Postscript, Michigan State
I love fantasy sports.
I'm not alone in this, of course. Millions of people play fantasy sports, and these days, if there's a sport, there's a fantasy game based on it.
I'd suspect most of us enjoy it for the competition. After all, it's why we like sports in the first place. Fandom is rooting for your favorite teams to perform well; fantasy sports is getting to put that team together and then rooting for their success. The competition of piecing together a roster -- finding the market inefficiencies, trying to stay ahead of the curve, pulling the right levers -- is what compels us to seek out fantasy sports rather than simply cheer for a team that someone else put together.
My game of choice is fantasy baseball. It's not because baseball is my favorite sport, although that might have been true when I started playing fantasy sports two decades ago -- I'll now watch any football game that's on, while maybe catching a handful of baseball games all season -- it's because I feel like fantasy baseball is the truest indicator of skill versus luck.
I share a fantasy football team with my uncle, and we happen to have Joe Mixon on our team. On Sunday against the Panthers, Mixon rushed for 153 yards and four touchdowns, and caught four passes for 58 more yards and another touchdown. By our Yahoo league's scoring, Mixon accounted for 56.10 points by himself. He basically single-handedly won the week for us.
Globally, then, tens of thousands of people watched Sunday as Joe Mixon single-handedly defeated their team. It didn't matter who they had. They didn't have Joe Mixon, and Joe Mixon put up a world-beating stat line, and so they lost. Better luck next week.
Fantasy baseball -- or, at least, rotisserie fantasy baseball -- doesn't have that. There are no weekly matchups to artificially pit you against another manager to see whose players get hot for the right seven-game stretch. Joe Mixon gives a boost to the fantasy players who roster him, but he's not rendering worthless the contributions of Derrick Henry to the fantasy players who roster him instead. It's my guys against your guys, but the endpoints aren't arbitrary.
That's another reason I prefer fantasy baseball -- the cream usually rises to the top. Fantasy football is a series of one-game playoffs where chaos often reigns. If the Titans get down big in the first half of a game, the game script might render Henry worthless and suddenly one of your workhorses lays an egg. In baseball, if an 0-for-4 night happens -- and 0-for-4 nights happen plenty -- there are 161 more games to go. In football, if that dud comes at the wrong time, your season could be over. Skill? Hardly.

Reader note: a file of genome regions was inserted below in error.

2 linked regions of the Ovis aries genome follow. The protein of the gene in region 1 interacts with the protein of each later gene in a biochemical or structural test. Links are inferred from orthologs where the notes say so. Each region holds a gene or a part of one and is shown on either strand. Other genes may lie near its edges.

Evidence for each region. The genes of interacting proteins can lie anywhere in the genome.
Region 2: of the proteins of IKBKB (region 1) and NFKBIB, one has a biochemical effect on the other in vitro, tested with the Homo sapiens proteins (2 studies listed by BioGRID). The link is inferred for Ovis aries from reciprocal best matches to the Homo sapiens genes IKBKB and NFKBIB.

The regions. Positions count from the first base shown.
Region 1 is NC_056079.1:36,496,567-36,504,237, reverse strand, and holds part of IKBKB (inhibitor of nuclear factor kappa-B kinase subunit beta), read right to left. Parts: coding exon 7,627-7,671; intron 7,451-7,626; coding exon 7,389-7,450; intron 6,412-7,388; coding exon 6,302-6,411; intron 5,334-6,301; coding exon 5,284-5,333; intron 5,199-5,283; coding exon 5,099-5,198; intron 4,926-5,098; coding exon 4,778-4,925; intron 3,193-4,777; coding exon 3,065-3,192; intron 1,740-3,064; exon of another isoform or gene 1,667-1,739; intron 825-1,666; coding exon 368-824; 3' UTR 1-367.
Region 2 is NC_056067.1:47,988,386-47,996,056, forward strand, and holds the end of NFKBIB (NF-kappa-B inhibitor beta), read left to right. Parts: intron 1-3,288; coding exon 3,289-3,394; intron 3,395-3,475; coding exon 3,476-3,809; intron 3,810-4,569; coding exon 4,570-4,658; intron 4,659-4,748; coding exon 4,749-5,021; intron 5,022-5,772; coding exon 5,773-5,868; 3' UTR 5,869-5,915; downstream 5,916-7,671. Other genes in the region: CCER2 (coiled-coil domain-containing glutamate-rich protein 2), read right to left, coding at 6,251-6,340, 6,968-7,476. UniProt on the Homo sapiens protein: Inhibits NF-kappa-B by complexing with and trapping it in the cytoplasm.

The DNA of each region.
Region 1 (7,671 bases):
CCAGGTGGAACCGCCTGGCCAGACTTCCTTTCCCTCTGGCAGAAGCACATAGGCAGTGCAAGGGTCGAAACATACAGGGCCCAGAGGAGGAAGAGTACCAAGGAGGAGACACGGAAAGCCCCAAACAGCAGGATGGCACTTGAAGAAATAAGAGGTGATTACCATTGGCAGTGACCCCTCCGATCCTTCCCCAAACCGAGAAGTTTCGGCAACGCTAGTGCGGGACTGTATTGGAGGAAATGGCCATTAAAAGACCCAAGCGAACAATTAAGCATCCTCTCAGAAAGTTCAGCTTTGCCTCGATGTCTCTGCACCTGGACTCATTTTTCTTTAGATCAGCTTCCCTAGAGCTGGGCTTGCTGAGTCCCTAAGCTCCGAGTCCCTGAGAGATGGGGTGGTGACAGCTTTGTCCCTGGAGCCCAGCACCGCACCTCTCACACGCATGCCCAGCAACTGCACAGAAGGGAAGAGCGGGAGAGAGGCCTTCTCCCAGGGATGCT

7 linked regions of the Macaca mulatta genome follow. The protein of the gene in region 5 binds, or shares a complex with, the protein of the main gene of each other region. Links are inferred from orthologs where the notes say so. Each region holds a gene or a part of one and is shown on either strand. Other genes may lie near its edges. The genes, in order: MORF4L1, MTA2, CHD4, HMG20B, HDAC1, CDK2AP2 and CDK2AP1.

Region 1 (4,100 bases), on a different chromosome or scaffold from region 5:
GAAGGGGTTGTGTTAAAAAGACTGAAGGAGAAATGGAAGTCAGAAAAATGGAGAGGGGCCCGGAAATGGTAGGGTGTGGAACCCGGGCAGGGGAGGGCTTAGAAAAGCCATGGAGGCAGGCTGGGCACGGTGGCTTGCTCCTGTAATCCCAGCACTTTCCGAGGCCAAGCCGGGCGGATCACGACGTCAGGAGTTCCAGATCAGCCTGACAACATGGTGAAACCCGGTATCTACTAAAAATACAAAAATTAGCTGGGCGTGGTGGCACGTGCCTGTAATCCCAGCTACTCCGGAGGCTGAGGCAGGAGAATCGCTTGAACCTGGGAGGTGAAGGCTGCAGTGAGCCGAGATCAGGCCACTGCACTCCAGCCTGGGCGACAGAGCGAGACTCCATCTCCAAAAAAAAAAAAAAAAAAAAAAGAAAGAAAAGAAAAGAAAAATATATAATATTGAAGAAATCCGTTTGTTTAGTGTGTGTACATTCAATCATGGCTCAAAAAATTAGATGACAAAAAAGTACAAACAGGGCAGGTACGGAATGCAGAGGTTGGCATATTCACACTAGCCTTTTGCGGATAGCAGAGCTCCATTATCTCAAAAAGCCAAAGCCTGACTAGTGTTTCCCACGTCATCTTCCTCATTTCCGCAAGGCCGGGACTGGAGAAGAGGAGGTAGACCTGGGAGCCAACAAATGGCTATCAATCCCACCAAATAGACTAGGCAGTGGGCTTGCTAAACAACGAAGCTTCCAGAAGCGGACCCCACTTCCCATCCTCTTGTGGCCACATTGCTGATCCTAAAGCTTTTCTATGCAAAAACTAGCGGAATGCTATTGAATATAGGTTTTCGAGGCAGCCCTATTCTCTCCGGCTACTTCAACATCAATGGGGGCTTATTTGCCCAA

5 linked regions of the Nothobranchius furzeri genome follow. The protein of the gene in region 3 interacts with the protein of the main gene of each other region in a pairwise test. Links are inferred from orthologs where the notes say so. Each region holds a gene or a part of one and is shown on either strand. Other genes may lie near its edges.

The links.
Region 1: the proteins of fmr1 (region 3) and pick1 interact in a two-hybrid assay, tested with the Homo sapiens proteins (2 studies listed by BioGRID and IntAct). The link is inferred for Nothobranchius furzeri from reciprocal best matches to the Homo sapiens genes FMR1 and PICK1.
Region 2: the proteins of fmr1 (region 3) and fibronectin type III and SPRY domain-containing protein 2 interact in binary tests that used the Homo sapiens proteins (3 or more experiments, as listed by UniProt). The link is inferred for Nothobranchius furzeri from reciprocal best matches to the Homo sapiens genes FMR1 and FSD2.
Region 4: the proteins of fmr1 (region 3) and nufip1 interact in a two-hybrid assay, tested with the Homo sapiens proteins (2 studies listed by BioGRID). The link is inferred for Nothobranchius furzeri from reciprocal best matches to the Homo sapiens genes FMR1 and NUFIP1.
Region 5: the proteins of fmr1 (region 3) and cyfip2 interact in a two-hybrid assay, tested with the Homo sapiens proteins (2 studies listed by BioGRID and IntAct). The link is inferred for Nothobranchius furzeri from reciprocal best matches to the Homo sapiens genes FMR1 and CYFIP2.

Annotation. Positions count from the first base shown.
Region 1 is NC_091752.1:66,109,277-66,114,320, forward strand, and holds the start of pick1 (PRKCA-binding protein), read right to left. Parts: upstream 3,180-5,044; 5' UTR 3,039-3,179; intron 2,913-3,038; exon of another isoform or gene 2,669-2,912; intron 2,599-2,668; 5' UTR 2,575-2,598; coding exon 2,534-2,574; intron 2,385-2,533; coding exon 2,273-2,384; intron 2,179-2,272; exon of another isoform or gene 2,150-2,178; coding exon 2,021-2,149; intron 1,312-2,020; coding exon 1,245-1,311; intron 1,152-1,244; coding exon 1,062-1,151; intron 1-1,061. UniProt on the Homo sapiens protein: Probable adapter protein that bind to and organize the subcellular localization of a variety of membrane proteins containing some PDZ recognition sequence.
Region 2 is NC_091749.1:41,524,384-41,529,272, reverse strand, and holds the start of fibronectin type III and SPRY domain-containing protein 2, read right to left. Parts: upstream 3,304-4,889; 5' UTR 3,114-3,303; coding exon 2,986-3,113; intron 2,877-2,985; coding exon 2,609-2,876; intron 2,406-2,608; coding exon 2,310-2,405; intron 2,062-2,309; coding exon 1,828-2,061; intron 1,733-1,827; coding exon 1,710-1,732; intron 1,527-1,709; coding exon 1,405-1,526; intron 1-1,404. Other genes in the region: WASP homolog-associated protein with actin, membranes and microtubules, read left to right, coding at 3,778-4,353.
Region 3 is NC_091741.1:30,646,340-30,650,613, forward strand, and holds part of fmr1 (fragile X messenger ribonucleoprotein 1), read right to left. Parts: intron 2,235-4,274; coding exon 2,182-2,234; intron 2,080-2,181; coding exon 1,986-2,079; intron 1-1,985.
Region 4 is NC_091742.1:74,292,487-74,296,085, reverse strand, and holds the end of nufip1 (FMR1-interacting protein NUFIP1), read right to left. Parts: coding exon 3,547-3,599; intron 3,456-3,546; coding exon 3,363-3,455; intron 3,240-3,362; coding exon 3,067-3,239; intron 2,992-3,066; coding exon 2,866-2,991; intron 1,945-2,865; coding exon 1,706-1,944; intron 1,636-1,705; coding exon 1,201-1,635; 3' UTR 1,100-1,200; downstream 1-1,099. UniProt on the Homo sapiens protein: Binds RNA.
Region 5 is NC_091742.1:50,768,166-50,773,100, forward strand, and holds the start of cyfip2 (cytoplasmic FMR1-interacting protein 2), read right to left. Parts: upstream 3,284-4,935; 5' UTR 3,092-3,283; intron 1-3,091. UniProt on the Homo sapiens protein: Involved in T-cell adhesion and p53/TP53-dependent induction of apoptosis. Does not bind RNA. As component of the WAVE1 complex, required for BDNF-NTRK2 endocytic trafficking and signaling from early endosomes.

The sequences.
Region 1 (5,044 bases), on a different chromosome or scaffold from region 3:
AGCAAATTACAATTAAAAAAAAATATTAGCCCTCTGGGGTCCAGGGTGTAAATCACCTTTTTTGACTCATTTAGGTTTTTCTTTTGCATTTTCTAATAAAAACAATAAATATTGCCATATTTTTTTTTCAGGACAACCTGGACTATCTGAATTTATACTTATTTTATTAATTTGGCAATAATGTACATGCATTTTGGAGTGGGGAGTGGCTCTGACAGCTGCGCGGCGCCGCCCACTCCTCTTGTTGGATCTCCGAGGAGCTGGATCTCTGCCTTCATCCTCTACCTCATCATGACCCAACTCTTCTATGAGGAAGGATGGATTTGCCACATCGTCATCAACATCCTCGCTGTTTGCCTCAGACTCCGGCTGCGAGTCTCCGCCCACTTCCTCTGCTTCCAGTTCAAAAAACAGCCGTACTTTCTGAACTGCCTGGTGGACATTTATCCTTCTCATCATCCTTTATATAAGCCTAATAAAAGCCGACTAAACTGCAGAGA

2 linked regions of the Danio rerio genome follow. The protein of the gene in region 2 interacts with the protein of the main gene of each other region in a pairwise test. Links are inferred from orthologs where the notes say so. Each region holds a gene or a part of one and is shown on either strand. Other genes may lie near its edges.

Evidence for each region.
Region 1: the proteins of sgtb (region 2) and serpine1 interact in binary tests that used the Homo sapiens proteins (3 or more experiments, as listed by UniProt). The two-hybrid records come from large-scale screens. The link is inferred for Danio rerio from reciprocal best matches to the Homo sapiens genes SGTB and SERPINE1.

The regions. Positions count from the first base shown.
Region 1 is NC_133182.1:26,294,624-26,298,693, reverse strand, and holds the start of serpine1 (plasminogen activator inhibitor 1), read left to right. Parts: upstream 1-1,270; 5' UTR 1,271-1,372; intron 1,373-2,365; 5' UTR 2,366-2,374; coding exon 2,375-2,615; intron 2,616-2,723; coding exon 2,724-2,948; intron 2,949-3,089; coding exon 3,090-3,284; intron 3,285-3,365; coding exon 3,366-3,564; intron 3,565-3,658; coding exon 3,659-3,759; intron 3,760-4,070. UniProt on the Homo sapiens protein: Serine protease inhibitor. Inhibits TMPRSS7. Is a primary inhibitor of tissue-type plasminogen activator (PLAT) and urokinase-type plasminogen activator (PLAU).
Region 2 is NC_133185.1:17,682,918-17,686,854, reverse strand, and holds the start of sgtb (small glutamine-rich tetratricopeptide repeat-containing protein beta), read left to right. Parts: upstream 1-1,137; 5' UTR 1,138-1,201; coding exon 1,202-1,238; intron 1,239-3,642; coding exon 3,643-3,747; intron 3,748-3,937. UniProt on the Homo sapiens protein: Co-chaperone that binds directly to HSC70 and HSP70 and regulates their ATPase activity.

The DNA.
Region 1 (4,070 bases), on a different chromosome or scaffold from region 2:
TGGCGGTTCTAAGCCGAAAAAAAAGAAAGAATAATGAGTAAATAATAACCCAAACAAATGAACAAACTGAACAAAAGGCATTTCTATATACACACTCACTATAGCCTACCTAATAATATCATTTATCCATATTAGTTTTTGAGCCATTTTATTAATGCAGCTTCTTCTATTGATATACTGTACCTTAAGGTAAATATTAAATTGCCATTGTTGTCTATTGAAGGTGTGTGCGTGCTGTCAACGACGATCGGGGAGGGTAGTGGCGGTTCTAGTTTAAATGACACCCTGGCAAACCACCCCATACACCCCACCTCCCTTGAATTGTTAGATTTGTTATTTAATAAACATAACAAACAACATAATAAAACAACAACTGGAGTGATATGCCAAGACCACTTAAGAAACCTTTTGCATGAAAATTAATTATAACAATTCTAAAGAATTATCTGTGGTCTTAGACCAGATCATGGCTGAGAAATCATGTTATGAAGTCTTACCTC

That's how I feel about Saturday's loss. Like Robert, I'm frustrated by the disparity between the yardage and the scoreboard, but unlike Robert, I'm less interested in the field position narrative and more interested in the source of the field position troubles -- the weather.
I'm frustrated because everything says this is a game the Illini should have won. I saw on ESPN's ticker before the game that FPI had the Illini as winning the game 68 percent of the time. That sounds about right, and the yardage difference suggests that's more or less how it played out. Play Saturday's game in a domed stadium and I think the Illini win more often than they lose.
So, it's frustrating to be talking about a loss because of the weather. I think it affected Bret Bielema's decision-making on more than one fourth down. It pretty clearly affected Hugh Robertson's punting. It was the great equalizer between two teams that were unequal. (To be clear, when the weather affects a game in which the Illini are not clearly the more talented team, like the muddy mess that was the 2019 Purdue game, I'm fine with it.)
I know that both teams had to deal with the conditions, and there can certainly be a case made that the Michigan State coaches did a better job handling it. There were also more issues than just the wind. I'm not absolving blame, not totally anyway.
I just would have liked to see this game played 161 more times.
-Reggie Love's shoelaces are untied in the header photo. And Isaiah Williams is grabbing the defender's fanny pack.